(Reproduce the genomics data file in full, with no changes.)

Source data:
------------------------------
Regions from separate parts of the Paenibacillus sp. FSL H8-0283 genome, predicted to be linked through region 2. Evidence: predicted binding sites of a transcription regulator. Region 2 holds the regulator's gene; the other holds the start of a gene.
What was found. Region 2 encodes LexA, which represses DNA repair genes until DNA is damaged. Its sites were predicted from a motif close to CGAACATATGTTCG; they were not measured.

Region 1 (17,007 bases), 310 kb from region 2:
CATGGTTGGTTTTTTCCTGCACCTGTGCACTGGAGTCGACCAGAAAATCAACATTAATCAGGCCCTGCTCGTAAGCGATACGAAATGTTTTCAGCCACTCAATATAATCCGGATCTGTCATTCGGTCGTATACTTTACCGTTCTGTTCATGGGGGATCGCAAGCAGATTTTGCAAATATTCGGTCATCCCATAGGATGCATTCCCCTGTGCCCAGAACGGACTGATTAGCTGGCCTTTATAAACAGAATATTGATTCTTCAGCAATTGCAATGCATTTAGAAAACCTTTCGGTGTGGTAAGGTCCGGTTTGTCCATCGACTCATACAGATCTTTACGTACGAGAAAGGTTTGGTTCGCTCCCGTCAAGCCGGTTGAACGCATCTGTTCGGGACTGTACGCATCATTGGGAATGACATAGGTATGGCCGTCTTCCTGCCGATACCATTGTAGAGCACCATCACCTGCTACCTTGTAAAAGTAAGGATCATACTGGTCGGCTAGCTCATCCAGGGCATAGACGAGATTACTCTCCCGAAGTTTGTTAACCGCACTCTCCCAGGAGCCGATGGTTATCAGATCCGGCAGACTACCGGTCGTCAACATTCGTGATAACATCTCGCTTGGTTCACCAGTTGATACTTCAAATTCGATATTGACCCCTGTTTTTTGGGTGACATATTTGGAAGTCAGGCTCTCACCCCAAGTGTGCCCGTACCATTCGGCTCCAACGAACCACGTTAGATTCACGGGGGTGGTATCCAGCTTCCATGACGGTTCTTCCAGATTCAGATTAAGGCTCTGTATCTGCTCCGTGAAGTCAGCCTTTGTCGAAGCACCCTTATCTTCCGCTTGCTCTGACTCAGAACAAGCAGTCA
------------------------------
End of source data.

Regions from separate parts of the Paenibacillus sp. FSL H8-0283 genome, predicted to be linked through region 2. Evidence: predicted binding sites of a transcription regulator. Region 2 holds the regulator's gene; the other holds the start of a gene.
What was found. Region 2 encodes LexA, which represses DNA repair genes until DNA is damaged. Its sites were predicted from a motif close to CGAACATATGTTCG; they were not measured.

Region 1 (17,007 bases), 310 kb from region 2:
CATGGTTGGTTTTTTCCTGCACCTGTGCACTGGAGTCGACCAGAAAATCAACATTAATCAGGCCCTGCTCGTAAGCGATACGAAATGTTTTCAGCCACTCAATATAATCCGGATCTGTCATTCGGTCGTATACTTTACCGTTCTGTTCATGGGGGATCGCAAGCAGATTTTGCAAATATTCGGTCATCCCATAGGATGCATTCCCCTGTGCCCAGAACGGACTGATTAGCTGGCCTTTATAAACAGAATATTGATTCTTCAGCAATTGCAATGCATTTAGAAAACCTTTCGGTGTGGTAAGGTCCGGTTTGTCCATCGACTCATACAGATCTTTACGTACGAGAAAGGTTTGGTTCGCTCCCGTCAAGCCGGTTGAACGCATCTGTTCGGGACTGTACGCATCATTGGGAATGACATAGGTATGGCCGTCTTCCTGCCGATACCATTGTAGAGCACCATCACCTGCTACCTTGTAAAAGTAAGGATCATACTGGTCGGCTAGCTCATCCAGGGCATAGACGAGATTACTCTCCCGAAGTTTGTTAACCGCACTCTCCCAGGAGCCGATGGTTATCAGATCCGGCAGACTACCGGTCGTCAACATTCGTGATAACATCTCGCTTGGTTCACCAGTTGATACTTCAAATTCGATATTGACCCCTGTTTTTTGGGTGACATATTTGGAAGTCAGGCTCTCACCCCAAGTGTGCCCGTACCATTCGGCTCCAACGAACCACGTTAGATTCACGGGGGTGGTATCCAGCTTCCATGACGGTTCTTCCAGATTCAGATTAAGGCTCTGTATCTGCTCCGTGAAGTCAGCCTTTGTCGAAGCACCCTTATCTTCCGCTTGCTCTGACTCAGAACAAGCAGTCA